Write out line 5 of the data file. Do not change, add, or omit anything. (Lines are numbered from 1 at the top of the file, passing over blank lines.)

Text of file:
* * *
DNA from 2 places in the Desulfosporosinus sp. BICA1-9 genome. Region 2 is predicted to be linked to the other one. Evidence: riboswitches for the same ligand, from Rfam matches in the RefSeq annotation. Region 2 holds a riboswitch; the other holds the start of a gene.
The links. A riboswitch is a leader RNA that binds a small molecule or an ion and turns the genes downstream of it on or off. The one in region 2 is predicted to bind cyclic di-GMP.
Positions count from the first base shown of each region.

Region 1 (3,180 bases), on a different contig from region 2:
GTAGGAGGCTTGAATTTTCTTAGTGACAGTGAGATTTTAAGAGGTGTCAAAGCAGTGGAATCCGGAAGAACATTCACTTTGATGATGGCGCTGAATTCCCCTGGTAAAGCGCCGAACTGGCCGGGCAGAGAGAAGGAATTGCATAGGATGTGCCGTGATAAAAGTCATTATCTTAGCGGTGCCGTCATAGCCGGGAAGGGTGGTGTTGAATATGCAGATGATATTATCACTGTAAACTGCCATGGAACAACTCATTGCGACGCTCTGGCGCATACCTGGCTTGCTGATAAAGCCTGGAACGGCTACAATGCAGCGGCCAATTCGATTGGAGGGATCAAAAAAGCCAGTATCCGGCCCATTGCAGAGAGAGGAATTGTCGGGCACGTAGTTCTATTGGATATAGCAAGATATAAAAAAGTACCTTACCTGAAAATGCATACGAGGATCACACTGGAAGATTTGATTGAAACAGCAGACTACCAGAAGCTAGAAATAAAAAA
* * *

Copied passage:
GTAGGAGGCTTGAATTTTCTTAGTGACAGTGAGATTTTAAGAGGTGTCAAAGCAGTGGAATCCGGAAGAACATTCACTTTGATGATGGCGCTGAATTCCCCTGGTAAAGCGCCGAACTGGCCGGGCAGAGAGAAGGAATTGCATAGGATGTGCCGTGATAAAAGTCATTATCTTAGCGGTGCCGTCATAGCCGGGAAGGGTGGTGTTGAATATGCAGATGATATTATCACTGTAAACTGCCATGGAACAACTCATTGCGACGCTCTGGCGCATACCTGGCTTGCTGATAAAGCCTGGAACGGCTACAATGCAGCGGCCAATTCGATTGGAGGGATCAAAAAAGCCAGTATCCGGCCCATTGCAGAGAGAGGAATTGTCGGGCACGTAGTTCTATTGGATATAGCAAGATATAAAAAAGTACCTTACCTGAAAATGCATACGAGGATCACACTGGAAGATTTGATTGAAACAGCAGACTACCAGAAGCTAGAAATAAAAAA